Below is a story from www.saminfo.com
the leading ski industry trade publication.
Sorry for the long reply,but it is worth reading. I'am glad i don't own stock in ASC.
ASC LOSS INCREASES IN SECOND FISCAL QUARTER
March 18, 2005
SAM Magazine--Park City, Utah, Mar. 18, 2005--American Skiing Company (ASC) reported a $22.1 million net loss for the 14 weeks ended January 30, 2005, compared to a net loss of $21.7 million for the 13 weeks ended January 25, 2004. The loss from resort operations was $21.4 million for the 14 weeks ended January 30, 2005 versus a loss of $17.7 million for the 13 weeks ended January 25, 2004. The increased loss stemmed from costs related to various refinancings the company has undertaken recently.
Overall revenues were down slightly from the previous year. They totaled $106.1 million for the 14 weeks ended January 30, 2005, compared with $103.0 million for the 13 weeks ended January 25, 2004. Revenue from resort operations was $103.4 million this year compared to $92.9 million a year ago. ASC’s fiscal 2005 includes an extra week of operations compared to fiscal 2004; revenue associated with the additional week was approximately $11.6 million. Without the extra week, skier visits were down approximately 3 percent. Revenue from real estate operations was $2.7 million this year versus $10.1 million a year ago, when the company recognized $8.9 million from land parcel sales.
The company also reported a 10.6 percent increase in revenues for the first four weeks of its fiscal 2005 third quarter over the first four weeks of its fiscal 2004 third quarter, along with a 4 percent increase in year-over-year hotel bookings, reflecting favorable winter weather in the northeast in February. Other positive trends include an increase in group and conference business and increases in season pass visitation as a result of the heavily discounted All For One season pass program.
“While we did experience poor early season weather conditions in the East, excellent skiing and riding conditions now prevail at all of our resorts,” CEO B.J. Fair said. “As a result, we remain cautiously optimistic about the remainder of this year's ski season.”
AMERICAN SKIING COMPANY POSTS SMALLER LOSSJune 10, 2004
SAM Magazine--Park City, Utah, June 10, 2004--American Skiing Company reported a loss for the nine months ended April 25 of $38.4 million, slightly less than the $42.8 million loss a year earlier. The company credited increased season's pass revenues, cost controls and coordinated marketing for the improved financial performance despite a slight decline in skier days.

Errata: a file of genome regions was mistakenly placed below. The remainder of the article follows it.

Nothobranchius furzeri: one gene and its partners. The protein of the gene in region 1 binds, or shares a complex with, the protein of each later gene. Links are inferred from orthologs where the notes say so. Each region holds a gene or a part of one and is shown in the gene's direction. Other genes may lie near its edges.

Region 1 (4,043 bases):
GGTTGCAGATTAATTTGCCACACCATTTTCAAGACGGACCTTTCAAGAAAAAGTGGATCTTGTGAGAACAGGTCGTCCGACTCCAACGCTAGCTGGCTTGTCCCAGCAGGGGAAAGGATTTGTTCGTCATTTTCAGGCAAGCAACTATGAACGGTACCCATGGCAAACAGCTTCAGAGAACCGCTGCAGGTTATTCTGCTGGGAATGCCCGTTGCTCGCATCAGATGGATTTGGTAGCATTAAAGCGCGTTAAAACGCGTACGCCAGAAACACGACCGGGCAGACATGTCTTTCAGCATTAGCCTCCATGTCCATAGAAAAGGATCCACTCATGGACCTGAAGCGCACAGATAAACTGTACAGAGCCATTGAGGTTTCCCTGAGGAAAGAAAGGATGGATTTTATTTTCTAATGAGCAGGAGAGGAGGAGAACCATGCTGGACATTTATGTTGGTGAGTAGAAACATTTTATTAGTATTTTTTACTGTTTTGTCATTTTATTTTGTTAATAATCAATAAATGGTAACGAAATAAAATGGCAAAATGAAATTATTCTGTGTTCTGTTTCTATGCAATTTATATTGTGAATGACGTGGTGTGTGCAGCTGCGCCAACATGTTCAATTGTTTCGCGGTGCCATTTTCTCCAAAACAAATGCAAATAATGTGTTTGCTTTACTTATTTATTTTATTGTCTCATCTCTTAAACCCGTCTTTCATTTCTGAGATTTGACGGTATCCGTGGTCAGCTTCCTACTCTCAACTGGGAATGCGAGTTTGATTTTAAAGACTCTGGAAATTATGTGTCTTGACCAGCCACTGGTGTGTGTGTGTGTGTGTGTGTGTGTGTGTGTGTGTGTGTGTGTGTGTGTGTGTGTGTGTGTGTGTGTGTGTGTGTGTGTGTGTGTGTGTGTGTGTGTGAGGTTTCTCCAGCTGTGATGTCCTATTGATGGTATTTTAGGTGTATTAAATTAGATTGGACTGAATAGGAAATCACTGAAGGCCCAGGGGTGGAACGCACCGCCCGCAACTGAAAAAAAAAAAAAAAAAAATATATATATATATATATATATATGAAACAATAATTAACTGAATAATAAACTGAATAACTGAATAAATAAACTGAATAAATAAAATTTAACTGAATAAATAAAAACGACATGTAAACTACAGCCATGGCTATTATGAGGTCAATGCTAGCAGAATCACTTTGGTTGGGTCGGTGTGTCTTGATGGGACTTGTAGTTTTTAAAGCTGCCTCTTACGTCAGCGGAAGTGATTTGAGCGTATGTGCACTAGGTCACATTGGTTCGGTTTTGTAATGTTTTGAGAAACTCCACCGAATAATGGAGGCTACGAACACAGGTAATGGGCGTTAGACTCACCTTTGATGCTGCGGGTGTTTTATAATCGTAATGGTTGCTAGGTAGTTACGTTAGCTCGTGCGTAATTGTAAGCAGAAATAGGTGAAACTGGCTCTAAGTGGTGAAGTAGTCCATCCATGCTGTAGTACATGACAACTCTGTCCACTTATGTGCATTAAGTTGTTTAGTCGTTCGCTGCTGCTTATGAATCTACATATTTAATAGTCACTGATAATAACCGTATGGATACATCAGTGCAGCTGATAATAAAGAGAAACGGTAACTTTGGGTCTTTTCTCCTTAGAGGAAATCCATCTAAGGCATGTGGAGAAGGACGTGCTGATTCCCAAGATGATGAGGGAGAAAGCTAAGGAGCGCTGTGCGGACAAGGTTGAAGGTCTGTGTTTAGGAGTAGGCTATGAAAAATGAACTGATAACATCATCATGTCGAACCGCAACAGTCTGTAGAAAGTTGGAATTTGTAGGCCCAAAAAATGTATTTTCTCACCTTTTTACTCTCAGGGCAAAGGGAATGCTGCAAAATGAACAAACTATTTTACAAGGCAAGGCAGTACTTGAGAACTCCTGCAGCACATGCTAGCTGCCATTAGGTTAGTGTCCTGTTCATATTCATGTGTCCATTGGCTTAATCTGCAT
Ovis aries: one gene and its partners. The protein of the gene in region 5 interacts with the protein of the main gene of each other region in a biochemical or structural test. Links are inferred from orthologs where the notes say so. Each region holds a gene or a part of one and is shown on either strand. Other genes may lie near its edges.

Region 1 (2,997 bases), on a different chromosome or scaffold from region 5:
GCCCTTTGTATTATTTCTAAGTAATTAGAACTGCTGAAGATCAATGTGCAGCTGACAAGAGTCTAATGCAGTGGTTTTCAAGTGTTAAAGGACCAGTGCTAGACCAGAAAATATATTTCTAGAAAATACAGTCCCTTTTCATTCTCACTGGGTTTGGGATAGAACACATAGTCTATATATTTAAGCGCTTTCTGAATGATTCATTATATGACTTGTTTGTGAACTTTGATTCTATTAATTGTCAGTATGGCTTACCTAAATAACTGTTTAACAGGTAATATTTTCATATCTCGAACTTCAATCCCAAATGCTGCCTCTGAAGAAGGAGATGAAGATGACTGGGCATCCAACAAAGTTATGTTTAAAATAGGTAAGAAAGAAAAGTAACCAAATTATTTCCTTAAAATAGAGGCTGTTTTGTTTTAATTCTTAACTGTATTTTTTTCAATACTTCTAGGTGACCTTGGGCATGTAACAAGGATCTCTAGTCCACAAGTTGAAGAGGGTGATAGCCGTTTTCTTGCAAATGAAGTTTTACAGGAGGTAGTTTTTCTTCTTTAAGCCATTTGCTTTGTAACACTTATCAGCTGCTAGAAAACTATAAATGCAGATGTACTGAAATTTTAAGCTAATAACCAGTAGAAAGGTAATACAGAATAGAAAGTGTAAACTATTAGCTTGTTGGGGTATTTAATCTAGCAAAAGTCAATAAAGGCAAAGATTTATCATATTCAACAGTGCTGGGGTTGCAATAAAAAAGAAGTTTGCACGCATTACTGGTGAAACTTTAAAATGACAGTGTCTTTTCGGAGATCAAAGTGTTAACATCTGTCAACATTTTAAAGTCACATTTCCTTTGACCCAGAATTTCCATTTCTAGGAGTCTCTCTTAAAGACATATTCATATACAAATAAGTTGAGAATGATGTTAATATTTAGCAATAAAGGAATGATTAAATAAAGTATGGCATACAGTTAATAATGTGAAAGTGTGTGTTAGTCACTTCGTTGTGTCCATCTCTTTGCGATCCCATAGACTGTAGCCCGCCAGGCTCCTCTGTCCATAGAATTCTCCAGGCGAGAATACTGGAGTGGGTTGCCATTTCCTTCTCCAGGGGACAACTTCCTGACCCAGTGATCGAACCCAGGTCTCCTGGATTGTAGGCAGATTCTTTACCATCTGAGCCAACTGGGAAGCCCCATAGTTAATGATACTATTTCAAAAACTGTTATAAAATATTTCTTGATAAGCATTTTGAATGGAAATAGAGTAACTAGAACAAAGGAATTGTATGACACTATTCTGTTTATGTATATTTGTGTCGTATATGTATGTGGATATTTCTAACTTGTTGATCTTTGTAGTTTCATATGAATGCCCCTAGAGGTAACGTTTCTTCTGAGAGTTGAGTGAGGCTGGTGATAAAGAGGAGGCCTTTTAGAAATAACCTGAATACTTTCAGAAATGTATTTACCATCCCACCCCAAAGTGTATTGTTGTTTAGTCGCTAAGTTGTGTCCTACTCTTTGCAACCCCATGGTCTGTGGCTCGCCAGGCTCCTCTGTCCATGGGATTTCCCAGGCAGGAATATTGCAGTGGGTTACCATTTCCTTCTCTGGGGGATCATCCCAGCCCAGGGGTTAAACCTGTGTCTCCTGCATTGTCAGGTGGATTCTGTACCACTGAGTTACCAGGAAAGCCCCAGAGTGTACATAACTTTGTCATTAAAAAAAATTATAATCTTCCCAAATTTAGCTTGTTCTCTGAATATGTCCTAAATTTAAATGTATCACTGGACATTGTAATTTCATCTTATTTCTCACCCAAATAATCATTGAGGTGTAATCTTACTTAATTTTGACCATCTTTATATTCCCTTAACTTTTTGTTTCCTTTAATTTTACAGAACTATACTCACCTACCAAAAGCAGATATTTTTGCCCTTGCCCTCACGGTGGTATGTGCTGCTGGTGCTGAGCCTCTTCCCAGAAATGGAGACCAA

Skier visits were off a reported 2 percent across the seven ASC areas. Visits were up 12 percent at the Canyons, but fell nearly 10 percent at Mt. Snow and Killington. ASC reported slight increases at Sunday River and Attitash, due in part to a joint discounted season's pass program.
Total consolidated revenue was $267.1 million for the first 39 weeks of fiscal 2004, compared with $248.7 million for fiscal 2003. Resort revenue was $237.1 million in fiscal 2004 compared with $238.0 million for fiscal 2003. Real estate revenue was $30.0 million, versus $10.7 million for the comparable period in fiscal 2003.
ASC REPORTS SECOND QUARTER LOSSMarch 10, 2004
SAM Magazine--Park City, Utah, Mar. 10, 2004--American Skiing Company (ASC) lost $21.7 million in its fiscal second quarter ended Jan. 31, 2004, compared to a loss of $16.7 million for second quarter of 2003. For the first six months of fiscal 2004, net loss totalled $62.9 million, compared with a net loss of $55.8 million in the corresponding period of fiscal 2003. Improved financial performance at ASC's western resorts helped mitigate the impact of difficult weather conditions in New England, according to the company.
Total consolidated revenue was $103.0 million for the second quarter of fiscal 2004, compared with $100.3 million for the second quarter of fiscal 2003.